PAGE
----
Tips for Hikers Who Want to Avoid Fungal Infections

Fungal Infections

Like other intense physical activities, hiking can prove conducive to fungal infections as a result of all the sweating it facilities. Of course, this isn’t to say that dedicated hikers should cut back on their favorite form of recreation in order to avoid fungal infections. There are a number of simple – but effective – measures hikers can take to keep athlete’s foot, jock itch, and other common fungal infections at bay. Anyone looking to avoid fungal infections while enjoying the great outdoors will be well-served by the following pointers.

 Bathe After Each Hiking Excursion 

Failure to bathe on a regular basis and the formation of fungal infections go hand-in-hand. In the absence of regular baths and showers, sweat and bacteria are liable to build up, thus resulting in the formation of various fungal infections. Additionally, going on a strenuous hike or engaging in any other workout activity without showering afterward is likely to facilitate body odor issues, which can prove embarrassing in a variety of situations. Given how much sweat the average hike produces, there’s simply no way around showering at the end of every hiking excursion.

When taking a post-hike shower, make sure to pay special attention to the parts of your body where fungal infections are most likely to spring up – i.e., crotch, inner thighs and feet. Furthermore, upon the completion of your shower, take care to dry yourself as meticulously as possible. This will help prevent residual moisture, which can also open the door to fungal infections.   

Promptly Change Out of Sweaty Hiking Clothes 

Even if you’re not in a position to shower immediately after a hike, you’d do well to change out of your sweaty hiking clothes. The longer you leave these clothes on, the more time your skin will spend marinating in sweat and bacteria. So, regardless of whether or not you’re able to bathe in a timely manner, change into a pair of fresh clothes at your earliest possible convenience. Additionally, for maximum protection, seek out antimicrobial outdoor gear and activewear made with antimicrobial technology.  

Don’t Wear Unwashed Activewear 

In addition to promptly changing out of sweaty hiking clothes, you should always avoid wearing hiking clothes that have not been properly laundered. Even if you’ve given your activewear sufficient time to air out, this isn’t enough to purge it of bad smells and assorted bacteria. Wearing unwashed hiking clothes that have accumulated a fair amount of sweat is not only likely to result in the appearance of fungal infections, it’s also unsanitary on a number of levels. So, regardless of how much you dislike doing laundry, you should never don activewear that hasn’t been washed.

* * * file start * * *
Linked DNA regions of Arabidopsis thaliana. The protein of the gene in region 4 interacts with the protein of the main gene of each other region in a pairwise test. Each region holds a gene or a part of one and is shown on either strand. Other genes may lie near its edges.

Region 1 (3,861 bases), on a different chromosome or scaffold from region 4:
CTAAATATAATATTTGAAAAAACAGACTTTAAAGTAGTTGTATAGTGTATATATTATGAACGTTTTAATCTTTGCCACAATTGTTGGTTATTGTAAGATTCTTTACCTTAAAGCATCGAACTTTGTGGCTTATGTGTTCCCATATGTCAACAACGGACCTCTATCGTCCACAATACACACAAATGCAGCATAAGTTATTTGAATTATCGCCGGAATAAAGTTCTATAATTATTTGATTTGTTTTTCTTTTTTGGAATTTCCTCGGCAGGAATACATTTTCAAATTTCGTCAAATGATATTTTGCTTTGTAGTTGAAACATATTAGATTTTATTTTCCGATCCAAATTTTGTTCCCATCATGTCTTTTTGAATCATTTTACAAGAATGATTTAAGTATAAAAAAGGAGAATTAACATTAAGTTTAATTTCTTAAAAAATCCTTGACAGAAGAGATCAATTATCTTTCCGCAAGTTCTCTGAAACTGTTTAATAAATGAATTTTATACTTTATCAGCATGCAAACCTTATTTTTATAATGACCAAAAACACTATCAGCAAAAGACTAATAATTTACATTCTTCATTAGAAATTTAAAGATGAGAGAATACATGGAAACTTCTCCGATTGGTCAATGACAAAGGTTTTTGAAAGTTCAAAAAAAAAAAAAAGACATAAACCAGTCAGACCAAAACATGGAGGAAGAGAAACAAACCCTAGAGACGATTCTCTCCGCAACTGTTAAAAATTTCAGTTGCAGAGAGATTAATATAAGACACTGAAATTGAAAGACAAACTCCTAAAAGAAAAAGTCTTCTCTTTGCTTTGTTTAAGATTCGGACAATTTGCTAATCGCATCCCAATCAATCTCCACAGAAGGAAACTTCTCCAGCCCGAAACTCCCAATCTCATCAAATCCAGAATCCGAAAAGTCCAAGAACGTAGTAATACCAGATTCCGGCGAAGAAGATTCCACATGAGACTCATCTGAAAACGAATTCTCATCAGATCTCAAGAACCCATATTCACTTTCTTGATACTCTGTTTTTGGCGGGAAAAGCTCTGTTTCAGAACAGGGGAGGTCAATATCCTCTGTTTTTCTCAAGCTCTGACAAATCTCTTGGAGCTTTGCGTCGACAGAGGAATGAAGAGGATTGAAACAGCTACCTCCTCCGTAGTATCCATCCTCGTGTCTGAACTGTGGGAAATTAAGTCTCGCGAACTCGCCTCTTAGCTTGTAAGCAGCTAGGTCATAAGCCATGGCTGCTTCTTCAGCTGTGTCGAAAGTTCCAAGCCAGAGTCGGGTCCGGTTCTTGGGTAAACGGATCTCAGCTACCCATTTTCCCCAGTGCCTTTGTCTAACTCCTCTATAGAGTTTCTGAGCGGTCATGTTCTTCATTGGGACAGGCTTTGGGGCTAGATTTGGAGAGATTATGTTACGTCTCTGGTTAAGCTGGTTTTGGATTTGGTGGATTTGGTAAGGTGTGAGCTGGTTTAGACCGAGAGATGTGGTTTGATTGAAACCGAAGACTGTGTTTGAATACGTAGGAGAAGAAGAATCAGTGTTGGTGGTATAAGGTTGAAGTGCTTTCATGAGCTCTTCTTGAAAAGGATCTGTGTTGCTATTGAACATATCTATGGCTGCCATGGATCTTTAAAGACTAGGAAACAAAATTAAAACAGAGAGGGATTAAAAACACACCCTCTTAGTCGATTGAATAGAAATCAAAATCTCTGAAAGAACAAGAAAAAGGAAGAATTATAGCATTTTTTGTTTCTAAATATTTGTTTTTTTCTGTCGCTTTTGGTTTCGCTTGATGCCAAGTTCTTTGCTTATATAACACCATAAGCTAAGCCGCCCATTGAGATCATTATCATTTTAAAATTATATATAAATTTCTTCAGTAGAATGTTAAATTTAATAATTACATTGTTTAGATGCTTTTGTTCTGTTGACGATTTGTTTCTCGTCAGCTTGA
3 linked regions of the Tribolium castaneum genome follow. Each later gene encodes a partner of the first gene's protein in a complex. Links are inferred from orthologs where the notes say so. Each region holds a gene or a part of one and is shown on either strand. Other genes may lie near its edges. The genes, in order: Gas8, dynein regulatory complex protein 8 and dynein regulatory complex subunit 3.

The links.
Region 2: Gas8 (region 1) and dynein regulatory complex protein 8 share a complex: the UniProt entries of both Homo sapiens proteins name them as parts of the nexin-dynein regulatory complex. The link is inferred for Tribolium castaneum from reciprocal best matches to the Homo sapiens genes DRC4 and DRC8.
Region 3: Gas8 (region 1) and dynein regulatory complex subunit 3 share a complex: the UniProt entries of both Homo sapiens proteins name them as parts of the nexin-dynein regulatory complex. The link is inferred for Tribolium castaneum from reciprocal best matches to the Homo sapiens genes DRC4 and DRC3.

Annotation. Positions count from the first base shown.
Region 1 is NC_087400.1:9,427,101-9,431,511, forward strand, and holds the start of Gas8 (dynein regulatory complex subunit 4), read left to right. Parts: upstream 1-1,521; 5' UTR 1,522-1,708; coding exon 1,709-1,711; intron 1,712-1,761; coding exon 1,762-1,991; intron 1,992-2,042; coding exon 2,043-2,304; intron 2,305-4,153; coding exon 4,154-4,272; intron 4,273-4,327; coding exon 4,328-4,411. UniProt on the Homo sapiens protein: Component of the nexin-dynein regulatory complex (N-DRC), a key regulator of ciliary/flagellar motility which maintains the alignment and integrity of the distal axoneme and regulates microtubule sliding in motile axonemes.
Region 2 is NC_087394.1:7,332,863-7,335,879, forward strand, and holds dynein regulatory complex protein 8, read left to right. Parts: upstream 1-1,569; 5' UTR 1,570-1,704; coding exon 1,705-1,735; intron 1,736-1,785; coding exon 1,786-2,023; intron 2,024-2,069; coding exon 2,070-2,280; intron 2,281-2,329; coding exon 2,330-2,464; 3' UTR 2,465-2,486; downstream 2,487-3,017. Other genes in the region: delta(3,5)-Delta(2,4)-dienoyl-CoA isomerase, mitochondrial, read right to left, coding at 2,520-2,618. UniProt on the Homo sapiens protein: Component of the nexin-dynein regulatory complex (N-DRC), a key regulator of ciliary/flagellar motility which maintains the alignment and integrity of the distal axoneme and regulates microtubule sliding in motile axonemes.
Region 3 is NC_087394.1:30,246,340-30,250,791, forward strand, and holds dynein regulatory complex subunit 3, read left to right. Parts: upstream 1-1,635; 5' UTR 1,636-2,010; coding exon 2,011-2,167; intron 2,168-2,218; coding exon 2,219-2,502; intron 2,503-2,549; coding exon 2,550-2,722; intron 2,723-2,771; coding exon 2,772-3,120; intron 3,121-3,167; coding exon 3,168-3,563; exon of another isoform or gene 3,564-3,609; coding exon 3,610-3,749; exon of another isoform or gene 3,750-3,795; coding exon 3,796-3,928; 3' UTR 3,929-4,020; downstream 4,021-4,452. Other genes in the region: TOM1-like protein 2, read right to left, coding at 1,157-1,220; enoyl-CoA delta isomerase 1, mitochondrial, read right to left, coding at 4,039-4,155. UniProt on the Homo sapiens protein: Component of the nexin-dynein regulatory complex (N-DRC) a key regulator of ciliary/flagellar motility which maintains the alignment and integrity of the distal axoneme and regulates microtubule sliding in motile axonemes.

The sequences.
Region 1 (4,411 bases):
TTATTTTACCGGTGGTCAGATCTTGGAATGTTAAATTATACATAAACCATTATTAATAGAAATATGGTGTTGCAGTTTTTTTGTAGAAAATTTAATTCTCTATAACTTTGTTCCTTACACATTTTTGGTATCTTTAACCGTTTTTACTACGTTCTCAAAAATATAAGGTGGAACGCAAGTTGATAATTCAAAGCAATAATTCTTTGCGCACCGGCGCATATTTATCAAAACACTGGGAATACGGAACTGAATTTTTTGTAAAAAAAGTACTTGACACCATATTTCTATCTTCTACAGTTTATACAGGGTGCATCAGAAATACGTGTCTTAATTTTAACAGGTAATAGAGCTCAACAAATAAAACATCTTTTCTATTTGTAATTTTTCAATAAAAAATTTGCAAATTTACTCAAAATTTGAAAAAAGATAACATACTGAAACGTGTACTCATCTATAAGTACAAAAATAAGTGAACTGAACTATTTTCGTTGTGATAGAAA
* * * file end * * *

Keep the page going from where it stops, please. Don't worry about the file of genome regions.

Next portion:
Avoid Sharing Personal Items 

Hikers should also abstain from sharing personal items – such as sweat towels, hiking clothes, footwear and roll-on antiperspirants – in the interest of avoiding fungal infections. Exposing yourself to other people’s sweat and bacteria stands to result in fungal infections, staph infections and a host of other undesirable consequences. No matter how well you know your fellow hikers or how accommodating you wish to be, the sharing of personal items is unlikely to turn out well for anyone. 

Stamp Out Existing Fungal Infections 

Fungal Infections

Hiking or engaging in other workout activities while actively suffering from a fungal infection stands to exacerbate said infection, thus making you even more uncomfortable. As such, it’s recommended that you stamp out existing fungal infections instead of allowing them to linger or assuming they’ll go away on their own. 

Fortunately, many fungal infections can be treated with simple, affordable over-the-counter remedies. Virtually any drugstore you enter will have a plethora of creams, powders, sprays and ointments that are formulated to stamp out fungal infections in a timely manner. Should OTC treatments prove ineffective, speak to a pharmacist or schedule a consultation with your doctor.  

There’s no big mystery as to why fungal infections are so common among people who are physically active. Considering how large a role sweatiness plays in the formation of athlete’s foot, jock itch and other fungal infections, it’s easy to see why exercise is often conducive to their formation. Since hiking is an activity that’s synonymous with physical exertion and sweat production, it behooves hikers to take the appropriate precautions. Fortunately, with the help of the pointers discussed above, this should prove to be anything but difficult.